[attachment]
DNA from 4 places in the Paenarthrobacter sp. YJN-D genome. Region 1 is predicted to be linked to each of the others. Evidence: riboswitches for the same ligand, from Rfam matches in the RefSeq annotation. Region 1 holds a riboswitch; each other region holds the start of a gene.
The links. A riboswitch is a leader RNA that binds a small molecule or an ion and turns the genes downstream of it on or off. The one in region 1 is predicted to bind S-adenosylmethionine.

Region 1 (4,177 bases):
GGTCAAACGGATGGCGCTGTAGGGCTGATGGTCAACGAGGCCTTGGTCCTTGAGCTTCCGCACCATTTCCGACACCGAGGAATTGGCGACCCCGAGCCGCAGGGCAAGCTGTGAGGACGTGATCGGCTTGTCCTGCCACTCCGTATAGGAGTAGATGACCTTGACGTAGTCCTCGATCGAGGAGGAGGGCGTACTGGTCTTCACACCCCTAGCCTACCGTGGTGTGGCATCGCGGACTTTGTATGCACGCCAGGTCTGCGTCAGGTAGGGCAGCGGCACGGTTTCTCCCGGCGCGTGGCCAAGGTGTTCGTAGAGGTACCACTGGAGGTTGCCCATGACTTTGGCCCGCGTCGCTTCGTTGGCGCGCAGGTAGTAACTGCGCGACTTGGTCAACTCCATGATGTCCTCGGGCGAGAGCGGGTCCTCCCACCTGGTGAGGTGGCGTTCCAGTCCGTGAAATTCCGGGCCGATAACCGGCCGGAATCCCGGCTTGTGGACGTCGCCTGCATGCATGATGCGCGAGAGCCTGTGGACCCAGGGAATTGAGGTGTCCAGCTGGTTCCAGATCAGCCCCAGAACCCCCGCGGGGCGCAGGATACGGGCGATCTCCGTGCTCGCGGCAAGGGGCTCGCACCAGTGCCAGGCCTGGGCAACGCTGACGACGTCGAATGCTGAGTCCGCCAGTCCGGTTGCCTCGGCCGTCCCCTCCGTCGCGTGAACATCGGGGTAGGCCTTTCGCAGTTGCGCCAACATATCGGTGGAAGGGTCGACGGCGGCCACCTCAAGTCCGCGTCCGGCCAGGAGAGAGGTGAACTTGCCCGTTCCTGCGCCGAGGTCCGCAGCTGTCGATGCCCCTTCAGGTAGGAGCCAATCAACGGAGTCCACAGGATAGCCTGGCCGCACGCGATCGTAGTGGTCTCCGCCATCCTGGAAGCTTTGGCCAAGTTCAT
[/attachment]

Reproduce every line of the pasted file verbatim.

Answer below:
DNA from 4 places in the Paenarthrobacter sp. YJN-D genome. Region 1 is predicted to be linked to each of the others. Evidence: riboswitches for the same ligand, from Rfam matches in the RefSeq annotation. Region 1 holds a riboswitch; each other region holds the start of a gene.
The links. A riboswitch is a leader RNA that binds a small molecule or an ion and turns the genes downstream of it on or off. The one in region 1 is predicted to bind S-adenosylmethionine.

Region 1 (4,177 bases):
GGTCAAACGGATGGCGCTGTAGGGCTGATGGTCAACGAGGCCTTGGTCCTTGAGCTTCCGCACCATTTCCGACACCGAGGAATTGGCGACCCCGAGCCGCAGGGCAAGCTGTGAGGACGTGATCGGCTTGTCCTGCCACTCCGTATAGGAGTAGATGACCTTGACGTAGTCCTCGATCGAGGAGGAGGGCGTACTGGTCTTCACACCCCTAGCCTACCGTGGTGTGGCATCGCGGACTTTGTATGCACGCCAGGTCTGCGTCAGGTAGGGCAGCGGCACGGTTTCTCCCGGCGCGTGGCCAAGGTGTTCGTAGAGGTACCACTGGAGGTTGCCCATGACTTTGGCCCGCGTCGCTTCGTTGGCGCGCAGGTAGTAACTGCGCGACTTGGTCAACTCCATGATGTCCTCGGGCGAGAGCGGGTCCTCCCACCTGGTGAGGTGGCGTTCCAGTCCGTGAAATTCCGGGCCGATAACCGGCCGGAATCCCGGCTTGTGGACGTCGCCTGCATGCATGATGCGCGAGAGCCTGTGGACCCAGGGAATTGAGGTGTCCAGCTGGTTCCAGATCAGCCCCAGAACCCCCGCGGGGCGCAGGATACGGGCGATCTCCGTGCTCGCGGCAAGGGGCTCGCACCAGTGCCAGGCCTGGGCAACGCTGACGACGTCGAATGCTGAGTCCGCCAGTCCGGTTGCCTCGGCCGTCCCCTCCGTCGCGTGAACATCGGGGTAGGCCTTTCGCAGTTGCGCCAACATATCGGTGGAAGGGTCGACGGCGGCCACCTCAAGTCCGCGTCCGGCCAGGAGAGAGGTGAACTTGCCCGTTCCTGCGCCGAGGTCCGCAGCTGTCGATGCCCCTTCAGGTAGGAGCCAATCAACGGAGTCCACAGGATAGCCTGGCCGCACGCGATCGTAGTGGTCTCCGCCATCCTGGAAGCTTTGGCCAAGTTCAT